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July 24, 2001
Creative Teenagers Barter For College Education
Last year two New Jersey teenagers, 18-year-old Chris Barrett and his childhood pal Luke McCabe, pitched themselves as "spokesguys" for any corporation willing to fund their higher education.
Today Barrett is at Pepperdine University's sunny Malibu (CA) campus while McCabe is a freshman at USC (University of Southern California)...thanks to First USA Bank.
The bank and the students claim this is a first for such a bartered sponsorship, where, between classes, the two will wear clothing with First USA Bank logos and speak with students about establishing credit and managing their money.
In exchange for the students providing such services, the mammoth credit card issuer has agreed to pick up $40,000 for one year's tuition, room, board, and student fees.
California schools were their first choices because, the
two guys claim, being 3,000 miles away from home gives
them a different perspective on life. The teenagers came
up with the novel idea last summer when they were interns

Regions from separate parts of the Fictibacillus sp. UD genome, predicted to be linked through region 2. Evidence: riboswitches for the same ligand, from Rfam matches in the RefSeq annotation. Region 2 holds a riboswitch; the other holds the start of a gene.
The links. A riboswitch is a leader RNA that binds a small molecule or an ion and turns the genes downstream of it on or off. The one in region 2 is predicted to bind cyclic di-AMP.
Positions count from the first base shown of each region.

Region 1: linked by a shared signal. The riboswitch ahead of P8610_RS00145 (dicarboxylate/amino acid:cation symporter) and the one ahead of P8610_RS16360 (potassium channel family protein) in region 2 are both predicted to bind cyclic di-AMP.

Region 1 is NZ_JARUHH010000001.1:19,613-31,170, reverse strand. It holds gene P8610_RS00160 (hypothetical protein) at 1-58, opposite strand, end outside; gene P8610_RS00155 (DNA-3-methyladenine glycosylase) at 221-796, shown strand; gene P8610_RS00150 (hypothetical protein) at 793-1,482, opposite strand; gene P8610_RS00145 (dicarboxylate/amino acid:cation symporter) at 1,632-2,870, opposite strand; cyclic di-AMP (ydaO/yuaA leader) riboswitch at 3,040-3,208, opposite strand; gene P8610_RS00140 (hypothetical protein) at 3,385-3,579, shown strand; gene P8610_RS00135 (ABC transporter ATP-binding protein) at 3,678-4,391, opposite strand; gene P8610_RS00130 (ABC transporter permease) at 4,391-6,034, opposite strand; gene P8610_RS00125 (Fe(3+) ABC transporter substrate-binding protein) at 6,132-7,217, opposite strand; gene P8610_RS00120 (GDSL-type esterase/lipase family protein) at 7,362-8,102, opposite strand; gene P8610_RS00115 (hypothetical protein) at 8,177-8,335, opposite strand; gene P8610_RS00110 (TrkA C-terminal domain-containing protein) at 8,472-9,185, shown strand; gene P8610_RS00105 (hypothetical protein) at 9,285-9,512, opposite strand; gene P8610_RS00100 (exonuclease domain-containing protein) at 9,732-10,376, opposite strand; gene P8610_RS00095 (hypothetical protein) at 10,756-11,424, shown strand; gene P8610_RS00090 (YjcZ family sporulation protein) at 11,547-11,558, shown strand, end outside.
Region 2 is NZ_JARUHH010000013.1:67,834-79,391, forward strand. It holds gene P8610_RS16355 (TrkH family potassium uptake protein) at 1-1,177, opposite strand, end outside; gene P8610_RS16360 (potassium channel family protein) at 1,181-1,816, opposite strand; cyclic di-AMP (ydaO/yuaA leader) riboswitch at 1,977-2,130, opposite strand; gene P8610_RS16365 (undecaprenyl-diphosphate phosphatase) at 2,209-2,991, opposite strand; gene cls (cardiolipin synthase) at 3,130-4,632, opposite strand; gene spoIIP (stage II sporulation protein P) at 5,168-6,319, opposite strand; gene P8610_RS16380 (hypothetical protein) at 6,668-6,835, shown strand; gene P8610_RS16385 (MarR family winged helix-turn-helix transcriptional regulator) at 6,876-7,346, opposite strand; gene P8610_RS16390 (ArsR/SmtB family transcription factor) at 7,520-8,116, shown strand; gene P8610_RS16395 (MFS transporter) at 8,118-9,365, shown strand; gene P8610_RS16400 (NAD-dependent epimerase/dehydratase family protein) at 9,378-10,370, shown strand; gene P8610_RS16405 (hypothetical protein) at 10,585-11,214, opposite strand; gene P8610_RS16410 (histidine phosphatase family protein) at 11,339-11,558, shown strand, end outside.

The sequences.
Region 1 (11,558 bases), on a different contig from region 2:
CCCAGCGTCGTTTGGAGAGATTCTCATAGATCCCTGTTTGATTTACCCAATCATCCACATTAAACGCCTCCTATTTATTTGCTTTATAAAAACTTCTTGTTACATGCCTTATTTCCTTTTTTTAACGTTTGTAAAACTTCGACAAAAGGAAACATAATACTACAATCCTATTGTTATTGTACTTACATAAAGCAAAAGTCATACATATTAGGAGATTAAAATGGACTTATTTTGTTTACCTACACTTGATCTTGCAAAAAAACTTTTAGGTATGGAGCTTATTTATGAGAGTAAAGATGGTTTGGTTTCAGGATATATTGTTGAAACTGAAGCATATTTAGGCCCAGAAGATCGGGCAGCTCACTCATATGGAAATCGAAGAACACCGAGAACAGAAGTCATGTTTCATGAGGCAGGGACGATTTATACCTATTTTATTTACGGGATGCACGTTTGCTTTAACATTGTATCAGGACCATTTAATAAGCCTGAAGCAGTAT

for a small independent media relations firm near their
Vendor Financing A Two-Edged Sword
Telecommunications equipment providers who extended generous financing terms for easy sales to promising young companies are finding out there is another side to the story.
Because of the problems incurred, the need to scrutinize borrowers more closely, as well as adopting better risk-management techniques, may well be the way of the future for these providers. (Even though vendor finance loans are usually initiated by the sales force.)
But that doesn't solve the immediate problem, which is an impact on the vendors' financial performance, since loan losses in excess of reserves are charged to current earnings.
Wall Street Journal estimates there is at least $25.6
billion worth of loans (at risk) on the books of nine
global telecom giants.
Here And There. . .
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